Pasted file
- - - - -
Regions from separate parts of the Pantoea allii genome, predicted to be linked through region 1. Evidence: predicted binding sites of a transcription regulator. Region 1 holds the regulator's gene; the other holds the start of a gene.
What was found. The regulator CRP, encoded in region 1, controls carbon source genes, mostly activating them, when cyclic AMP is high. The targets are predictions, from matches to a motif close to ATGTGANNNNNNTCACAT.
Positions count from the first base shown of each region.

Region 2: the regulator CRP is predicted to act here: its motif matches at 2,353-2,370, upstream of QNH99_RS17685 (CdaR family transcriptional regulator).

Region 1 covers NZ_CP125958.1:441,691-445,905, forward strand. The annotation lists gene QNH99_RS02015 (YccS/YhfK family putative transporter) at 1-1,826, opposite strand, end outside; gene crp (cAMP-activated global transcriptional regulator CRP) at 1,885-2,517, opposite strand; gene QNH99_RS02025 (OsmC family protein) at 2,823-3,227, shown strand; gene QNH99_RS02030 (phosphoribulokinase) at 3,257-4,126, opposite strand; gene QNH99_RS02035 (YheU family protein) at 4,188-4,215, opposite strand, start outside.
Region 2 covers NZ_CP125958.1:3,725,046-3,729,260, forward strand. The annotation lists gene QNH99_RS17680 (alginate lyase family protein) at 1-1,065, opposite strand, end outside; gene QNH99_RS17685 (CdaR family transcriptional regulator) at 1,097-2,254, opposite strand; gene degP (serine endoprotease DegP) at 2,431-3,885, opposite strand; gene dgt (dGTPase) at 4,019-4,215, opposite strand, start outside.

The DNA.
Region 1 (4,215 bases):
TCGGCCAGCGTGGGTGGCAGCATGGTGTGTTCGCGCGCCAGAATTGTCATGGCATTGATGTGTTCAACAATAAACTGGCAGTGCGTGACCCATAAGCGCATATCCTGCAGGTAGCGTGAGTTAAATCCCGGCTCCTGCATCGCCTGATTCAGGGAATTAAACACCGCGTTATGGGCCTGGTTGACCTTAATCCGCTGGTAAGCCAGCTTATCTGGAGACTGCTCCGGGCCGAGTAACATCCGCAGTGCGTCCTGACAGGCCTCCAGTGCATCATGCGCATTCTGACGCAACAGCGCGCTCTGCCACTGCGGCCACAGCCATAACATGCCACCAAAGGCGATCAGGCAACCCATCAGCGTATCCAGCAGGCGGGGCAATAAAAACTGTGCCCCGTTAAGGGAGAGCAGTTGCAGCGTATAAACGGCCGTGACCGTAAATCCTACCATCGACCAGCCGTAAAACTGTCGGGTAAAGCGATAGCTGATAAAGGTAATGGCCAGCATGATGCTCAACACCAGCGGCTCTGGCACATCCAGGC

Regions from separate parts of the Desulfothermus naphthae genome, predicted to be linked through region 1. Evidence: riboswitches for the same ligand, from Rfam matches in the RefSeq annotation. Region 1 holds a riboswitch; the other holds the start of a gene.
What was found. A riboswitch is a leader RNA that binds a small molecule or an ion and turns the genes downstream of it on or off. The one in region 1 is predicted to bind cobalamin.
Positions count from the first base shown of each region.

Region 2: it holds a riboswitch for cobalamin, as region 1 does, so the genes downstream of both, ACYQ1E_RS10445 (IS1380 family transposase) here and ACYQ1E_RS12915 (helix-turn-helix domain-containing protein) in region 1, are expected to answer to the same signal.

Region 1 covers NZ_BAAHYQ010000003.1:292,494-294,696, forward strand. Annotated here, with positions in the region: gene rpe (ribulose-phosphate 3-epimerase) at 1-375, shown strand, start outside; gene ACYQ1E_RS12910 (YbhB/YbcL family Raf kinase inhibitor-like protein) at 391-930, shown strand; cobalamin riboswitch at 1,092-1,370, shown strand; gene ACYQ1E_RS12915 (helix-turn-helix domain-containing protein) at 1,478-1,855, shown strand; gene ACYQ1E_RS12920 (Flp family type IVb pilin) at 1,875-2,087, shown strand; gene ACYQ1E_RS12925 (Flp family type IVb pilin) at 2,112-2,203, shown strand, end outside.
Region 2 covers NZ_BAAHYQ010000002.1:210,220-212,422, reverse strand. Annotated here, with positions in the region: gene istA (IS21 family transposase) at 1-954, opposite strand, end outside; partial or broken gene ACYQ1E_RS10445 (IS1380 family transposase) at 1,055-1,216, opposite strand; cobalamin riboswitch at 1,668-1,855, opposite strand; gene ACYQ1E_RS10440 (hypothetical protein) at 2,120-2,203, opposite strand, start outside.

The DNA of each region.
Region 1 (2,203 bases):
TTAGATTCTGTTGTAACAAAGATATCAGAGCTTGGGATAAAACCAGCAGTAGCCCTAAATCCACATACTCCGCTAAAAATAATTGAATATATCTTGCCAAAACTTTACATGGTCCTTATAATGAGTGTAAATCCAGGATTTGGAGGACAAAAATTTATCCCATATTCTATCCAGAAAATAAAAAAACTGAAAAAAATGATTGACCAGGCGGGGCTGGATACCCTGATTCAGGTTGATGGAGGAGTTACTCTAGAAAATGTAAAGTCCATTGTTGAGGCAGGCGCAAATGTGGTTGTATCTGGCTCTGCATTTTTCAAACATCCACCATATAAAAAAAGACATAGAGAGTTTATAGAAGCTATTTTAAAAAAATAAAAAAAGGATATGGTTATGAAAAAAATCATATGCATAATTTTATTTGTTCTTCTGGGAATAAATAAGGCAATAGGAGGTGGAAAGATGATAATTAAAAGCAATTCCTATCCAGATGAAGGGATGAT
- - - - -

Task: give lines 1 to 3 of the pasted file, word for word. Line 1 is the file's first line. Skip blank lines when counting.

Regions from separate parts of the Pantoea allii genome, predicted to be linked through region 1. Evidence: predicted binding sites of a transcription regulator. Region 1 holds the regulator's gene; the other holds the start of a gene.
What was found. The regulator CRP, encoded in region 1, controls carbon source genes, mostly activating them, when cyclic AMP is high. The targets are predictions, from matches to a motif close to ATGTGANNNNNNTCACAT.
Positions count from the first base shown of each region.